I just finished watching the new DVD, Abomination: Homosexuality and the Ex-gay Movement, created by the Association of Gay and Lesbian Psychiatrists. The DVD features three ex-ex-gay people and a mother of a young woman who committed suicide, with the implication that the suicide was directly due to her ex-gay involvement. The video intermingled footage from the ex-ex-gays with interviews with Wayne Besen, Jack Drescher, David Scasta, Robert Spitzer and other professional commentators. In many ways, it is structured much like I Do Exist in format.
The stories from the non-professionals were very poignant and compelling. I thought they were quite articulate and believable. The ex-gay ministries they attended used many of the gender re-arranging techniques that often is singled out for ridicule (e.g., lessons for guys in how to cross and uncross their legs, make up sessions for girls). Richard Cohen is singled out by name for his tennis raquet beating, and client cuddling. As I have noted in past blog entries, there are things done in the name of reorientation that are bizarre and potentially quite damaging. In my opinion, if social conservatives were more self-correcting, then these excesses and strange practices would not be considered part of the mainstream. I can understand how critics would find the most bizarre stuff and attempt to paint an entire world view with the brush of the strange. I would expect that from an advocacy group. I don’t expect it from the psychiatrists who made this video.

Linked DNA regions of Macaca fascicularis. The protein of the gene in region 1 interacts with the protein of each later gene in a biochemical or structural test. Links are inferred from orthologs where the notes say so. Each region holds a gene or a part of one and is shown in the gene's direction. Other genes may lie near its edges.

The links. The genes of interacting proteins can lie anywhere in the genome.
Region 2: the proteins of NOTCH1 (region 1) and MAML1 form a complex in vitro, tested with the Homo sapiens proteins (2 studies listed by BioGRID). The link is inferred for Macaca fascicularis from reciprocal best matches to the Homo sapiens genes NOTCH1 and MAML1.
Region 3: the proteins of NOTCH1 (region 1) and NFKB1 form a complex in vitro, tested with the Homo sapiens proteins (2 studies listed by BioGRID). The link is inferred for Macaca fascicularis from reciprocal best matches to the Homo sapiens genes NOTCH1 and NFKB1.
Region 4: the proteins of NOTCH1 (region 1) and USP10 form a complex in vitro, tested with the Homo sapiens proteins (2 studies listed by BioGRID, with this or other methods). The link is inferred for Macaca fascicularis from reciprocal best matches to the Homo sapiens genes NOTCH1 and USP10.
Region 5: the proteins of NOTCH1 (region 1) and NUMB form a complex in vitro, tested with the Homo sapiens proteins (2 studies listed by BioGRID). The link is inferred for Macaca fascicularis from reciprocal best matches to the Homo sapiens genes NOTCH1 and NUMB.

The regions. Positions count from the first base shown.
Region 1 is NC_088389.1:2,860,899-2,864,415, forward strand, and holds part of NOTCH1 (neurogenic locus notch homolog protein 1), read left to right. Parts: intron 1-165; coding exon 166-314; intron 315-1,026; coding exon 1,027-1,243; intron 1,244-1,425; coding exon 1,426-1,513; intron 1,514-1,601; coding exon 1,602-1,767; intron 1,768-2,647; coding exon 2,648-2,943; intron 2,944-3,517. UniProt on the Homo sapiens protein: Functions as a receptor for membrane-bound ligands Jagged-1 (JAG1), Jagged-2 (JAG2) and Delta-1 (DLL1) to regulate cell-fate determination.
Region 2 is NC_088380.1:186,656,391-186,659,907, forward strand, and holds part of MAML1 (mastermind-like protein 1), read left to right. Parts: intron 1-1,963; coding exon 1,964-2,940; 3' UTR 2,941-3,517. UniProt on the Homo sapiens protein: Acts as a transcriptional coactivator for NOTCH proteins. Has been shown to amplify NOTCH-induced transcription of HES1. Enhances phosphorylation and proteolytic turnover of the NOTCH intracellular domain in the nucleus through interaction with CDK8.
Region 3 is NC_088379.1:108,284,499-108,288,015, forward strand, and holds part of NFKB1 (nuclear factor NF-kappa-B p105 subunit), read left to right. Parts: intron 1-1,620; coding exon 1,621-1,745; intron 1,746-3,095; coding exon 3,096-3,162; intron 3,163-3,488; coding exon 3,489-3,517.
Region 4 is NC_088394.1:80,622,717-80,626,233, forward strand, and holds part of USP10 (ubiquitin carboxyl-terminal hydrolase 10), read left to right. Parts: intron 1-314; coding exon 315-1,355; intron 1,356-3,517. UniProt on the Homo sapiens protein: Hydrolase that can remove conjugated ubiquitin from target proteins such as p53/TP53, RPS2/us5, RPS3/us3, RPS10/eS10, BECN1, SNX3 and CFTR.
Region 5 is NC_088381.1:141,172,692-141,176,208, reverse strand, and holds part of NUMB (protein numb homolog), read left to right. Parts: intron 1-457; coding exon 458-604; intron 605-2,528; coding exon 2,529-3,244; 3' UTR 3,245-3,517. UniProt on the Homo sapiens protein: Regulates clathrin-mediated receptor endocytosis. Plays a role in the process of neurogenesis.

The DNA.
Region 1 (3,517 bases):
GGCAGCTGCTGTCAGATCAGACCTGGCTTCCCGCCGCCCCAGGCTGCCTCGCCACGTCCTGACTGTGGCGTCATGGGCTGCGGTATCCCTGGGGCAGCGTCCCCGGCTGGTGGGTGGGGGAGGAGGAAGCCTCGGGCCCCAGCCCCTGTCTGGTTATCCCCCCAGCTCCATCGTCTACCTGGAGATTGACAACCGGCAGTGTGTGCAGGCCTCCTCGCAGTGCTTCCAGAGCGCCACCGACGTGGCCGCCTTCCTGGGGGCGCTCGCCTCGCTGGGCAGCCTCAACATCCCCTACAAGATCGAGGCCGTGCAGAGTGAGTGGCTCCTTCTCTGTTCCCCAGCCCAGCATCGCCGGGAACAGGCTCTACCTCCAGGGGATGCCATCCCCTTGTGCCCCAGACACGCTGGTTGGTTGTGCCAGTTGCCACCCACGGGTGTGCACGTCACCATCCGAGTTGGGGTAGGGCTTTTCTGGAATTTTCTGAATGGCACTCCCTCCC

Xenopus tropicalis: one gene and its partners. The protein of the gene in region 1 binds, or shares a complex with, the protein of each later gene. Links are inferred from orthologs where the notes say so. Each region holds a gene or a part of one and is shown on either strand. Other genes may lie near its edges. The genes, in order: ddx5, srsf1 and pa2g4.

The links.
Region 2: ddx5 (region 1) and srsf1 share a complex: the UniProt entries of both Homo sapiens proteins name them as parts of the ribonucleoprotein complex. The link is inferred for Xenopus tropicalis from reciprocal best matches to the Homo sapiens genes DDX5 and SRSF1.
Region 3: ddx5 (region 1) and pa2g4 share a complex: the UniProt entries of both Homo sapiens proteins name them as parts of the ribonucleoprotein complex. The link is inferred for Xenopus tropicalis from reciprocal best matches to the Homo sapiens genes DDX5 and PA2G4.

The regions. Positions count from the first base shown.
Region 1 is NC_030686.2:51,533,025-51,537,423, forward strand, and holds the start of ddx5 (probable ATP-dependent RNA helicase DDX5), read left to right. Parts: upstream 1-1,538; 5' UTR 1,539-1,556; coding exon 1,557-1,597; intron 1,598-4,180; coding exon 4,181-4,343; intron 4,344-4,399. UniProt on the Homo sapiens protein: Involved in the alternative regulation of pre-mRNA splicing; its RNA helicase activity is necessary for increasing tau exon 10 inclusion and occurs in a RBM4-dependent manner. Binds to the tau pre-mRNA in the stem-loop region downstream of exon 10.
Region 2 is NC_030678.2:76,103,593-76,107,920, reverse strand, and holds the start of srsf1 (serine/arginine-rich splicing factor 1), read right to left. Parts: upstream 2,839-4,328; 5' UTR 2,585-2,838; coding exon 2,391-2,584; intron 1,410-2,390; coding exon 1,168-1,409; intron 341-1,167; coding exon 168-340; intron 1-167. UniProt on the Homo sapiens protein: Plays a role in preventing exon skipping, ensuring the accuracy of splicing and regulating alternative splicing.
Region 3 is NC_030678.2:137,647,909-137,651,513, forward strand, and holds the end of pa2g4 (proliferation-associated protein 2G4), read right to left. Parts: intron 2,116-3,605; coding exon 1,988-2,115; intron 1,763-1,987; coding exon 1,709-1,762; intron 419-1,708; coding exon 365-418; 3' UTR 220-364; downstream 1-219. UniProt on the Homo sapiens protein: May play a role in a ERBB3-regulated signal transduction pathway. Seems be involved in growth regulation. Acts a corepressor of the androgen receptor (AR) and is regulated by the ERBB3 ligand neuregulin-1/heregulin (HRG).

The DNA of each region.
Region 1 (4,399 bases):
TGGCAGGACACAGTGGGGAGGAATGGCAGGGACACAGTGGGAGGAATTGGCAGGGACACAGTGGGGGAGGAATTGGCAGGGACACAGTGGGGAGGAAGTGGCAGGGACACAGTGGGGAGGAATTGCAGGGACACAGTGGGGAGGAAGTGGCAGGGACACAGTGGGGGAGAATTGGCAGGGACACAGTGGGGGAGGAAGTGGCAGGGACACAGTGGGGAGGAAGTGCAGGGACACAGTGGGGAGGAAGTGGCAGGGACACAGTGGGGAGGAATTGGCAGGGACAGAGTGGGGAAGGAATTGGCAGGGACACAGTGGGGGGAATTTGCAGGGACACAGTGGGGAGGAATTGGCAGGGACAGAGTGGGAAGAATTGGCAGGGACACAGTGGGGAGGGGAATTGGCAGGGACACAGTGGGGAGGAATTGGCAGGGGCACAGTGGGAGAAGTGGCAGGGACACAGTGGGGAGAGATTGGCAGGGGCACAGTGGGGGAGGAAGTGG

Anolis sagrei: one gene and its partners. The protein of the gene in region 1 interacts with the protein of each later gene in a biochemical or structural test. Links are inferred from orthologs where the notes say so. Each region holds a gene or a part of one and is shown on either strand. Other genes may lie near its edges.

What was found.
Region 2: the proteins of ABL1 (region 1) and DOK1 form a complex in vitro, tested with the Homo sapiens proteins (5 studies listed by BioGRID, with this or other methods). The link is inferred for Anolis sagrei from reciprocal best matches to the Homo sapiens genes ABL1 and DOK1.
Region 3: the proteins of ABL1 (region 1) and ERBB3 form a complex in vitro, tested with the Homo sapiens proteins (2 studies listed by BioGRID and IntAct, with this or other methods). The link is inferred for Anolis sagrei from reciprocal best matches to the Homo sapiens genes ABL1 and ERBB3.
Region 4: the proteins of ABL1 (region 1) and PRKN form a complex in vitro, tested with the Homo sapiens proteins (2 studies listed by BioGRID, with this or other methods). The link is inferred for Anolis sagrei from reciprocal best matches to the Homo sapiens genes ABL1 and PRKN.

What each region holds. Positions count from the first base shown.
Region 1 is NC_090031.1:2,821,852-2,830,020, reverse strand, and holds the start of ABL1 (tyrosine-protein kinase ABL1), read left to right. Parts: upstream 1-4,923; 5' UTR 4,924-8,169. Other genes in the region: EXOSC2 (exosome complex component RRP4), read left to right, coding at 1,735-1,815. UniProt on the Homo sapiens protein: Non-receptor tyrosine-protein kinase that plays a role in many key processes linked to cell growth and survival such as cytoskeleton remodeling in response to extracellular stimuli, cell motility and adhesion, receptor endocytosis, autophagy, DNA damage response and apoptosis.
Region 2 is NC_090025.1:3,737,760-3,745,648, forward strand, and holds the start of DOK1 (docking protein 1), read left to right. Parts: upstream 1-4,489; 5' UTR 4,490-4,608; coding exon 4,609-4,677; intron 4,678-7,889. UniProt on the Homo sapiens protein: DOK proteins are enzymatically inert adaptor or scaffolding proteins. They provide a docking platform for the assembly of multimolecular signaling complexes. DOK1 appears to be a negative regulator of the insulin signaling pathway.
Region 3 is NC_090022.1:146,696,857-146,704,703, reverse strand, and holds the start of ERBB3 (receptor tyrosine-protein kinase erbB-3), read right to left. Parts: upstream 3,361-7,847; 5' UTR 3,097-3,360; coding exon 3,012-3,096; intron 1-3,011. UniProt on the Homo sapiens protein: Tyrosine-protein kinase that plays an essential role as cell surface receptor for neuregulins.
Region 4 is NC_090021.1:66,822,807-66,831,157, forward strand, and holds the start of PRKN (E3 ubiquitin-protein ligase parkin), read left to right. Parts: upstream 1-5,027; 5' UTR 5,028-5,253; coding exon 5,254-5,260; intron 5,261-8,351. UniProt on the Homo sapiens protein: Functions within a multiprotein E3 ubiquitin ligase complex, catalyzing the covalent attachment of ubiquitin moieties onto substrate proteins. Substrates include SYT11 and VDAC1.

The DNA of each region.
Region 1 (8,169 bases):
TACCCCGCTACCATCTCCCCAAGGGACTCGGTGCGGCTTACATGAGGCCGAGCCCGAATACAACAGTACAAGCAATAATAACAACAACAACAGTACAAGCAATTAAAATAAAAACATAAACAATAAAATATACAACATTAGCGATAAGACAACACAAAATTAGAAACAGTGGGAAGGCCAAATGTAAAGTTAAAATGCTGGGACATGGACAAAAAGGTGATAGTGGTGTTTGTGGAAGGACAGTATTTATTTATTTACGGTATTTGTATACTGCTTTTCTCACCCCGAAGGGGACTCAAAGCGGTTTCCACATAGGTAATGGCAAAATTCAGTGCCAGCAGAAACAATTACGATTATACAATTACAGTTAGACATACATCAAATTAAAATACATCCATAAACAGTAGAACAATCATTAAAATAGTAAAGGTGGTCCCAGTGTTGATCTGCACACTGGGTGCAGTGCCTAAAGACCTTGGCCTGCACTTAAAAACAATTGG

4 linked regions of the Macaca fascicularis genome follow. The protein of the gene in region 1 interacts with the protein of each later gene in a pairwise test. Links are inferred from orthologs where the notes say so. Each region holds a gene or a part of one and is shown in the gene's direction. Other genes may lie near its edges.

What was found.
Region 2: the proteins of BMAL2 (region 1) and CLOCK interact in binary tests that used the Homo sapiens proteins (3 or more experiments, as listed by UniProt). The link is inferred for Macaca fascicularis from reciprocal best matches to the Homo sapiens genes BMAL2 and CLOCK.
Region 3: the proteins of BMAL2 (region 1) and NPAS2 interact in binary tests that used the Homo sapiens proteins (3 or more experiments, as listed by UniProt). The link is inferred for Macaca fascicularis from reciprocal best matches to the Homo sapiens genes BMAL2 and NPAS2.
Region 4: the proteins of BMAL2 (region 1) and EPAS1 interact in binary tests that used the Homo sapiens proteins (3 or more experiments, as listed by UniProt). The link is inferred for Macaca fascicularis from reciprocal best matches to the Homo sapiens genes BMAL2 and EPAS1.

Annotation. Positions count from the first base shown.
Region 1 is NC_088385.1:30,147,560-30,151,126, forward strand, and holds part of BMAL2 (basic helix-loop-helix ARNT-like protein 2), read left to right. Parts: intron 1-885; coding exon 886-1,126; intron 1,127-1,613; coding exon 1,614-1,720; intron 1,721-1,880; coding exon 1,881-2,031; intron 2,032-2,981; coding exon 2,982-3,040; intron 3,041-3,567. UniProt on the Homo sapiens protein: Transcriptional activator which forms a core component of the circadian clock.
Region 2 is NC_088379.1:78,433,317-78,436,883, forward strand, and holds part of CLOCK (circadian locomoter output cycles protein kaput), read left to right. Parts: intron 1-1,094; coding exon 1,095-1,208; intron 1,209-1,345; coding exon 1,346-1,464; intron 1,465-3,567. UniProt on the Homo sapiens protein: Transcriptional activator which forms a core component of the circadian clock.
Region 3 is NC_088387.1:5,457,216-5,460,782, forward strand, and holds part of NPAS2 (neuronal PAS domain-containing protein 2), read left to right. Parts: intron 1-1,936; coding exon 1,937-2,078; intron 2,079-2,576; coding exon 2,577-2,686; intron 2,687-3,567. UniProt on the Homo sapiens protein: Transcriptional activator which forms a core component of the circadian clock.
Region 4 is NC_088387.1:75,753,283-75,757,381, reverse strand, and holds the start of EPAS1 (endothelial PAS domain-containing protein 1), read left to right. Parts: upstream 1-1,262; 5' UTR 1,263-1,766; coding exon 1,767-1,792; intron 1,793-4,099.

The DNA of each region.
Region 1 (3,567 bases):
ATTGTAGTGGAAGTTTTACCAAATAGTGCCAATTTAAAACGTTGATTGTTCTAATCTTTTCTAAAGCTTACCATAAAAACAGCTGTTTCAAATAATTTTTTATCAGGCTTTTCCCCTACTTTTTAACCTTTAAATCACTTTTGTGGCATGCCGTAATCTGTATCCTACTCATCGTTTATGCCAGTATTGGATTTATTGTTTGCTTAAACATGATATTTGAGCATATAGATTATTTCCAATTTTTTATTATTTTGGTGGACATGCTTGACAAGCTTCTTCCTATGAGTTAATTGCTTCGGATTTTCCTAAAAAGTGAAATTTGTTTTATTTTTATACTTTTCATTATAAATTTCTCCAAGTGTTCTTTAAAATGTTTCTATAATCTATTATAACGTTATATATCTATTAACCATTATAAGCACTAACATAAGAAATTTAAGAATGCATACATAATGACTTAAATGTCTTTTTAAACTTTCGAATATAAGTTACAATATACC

Ariel Shidlo said on camera that almost anything has been used in ex-gay therapy and then listed many modalities of treatment and methods of intervention. However, no research has been able to point out what on that list leads to the harm described by the people on this video. We should try to find out what leads to poor outcomes and what leads to the positive outcomes that others report.
There were distortions on this video. Shidlo and Schroeder’s study was presented as a study of how ineffective change was, citing 13% positive outcomes. It was not mentioned that the study was designed to understand those who were harmed and did not directly appeal to those who felt benefit from therapy until the study was nearly completed. The study was not a representative study and in that sense is a counterpart to the study of those who said reorientation was helpful conducted by Robert Spitzer. David Scasta said that the professions considered “the data” in arriving at their consensus against reorientation therapy. He did not mention that: one, the professions had issued negative advisories in advance of data and two, that there are no representative studies of reorientation therapy. Wayne Besen again said all founders had gone back to gay, distorting the actual LIA and Exodus histories. In fairness, I suspect his part was filmed before Michael Bussee came forward and acknowledged that he and Cooper were not the only founders of Exodus.
In all, as with most videos of this genre (mine included), the strongest aspect of the film was the stories of real people. I would never try to argue with their experiences and found myself wanting to talk to them to find out more about what they had experienced and what could be learned. However, due to the limitations I noted, I suspect the video will mostly preach to the choir.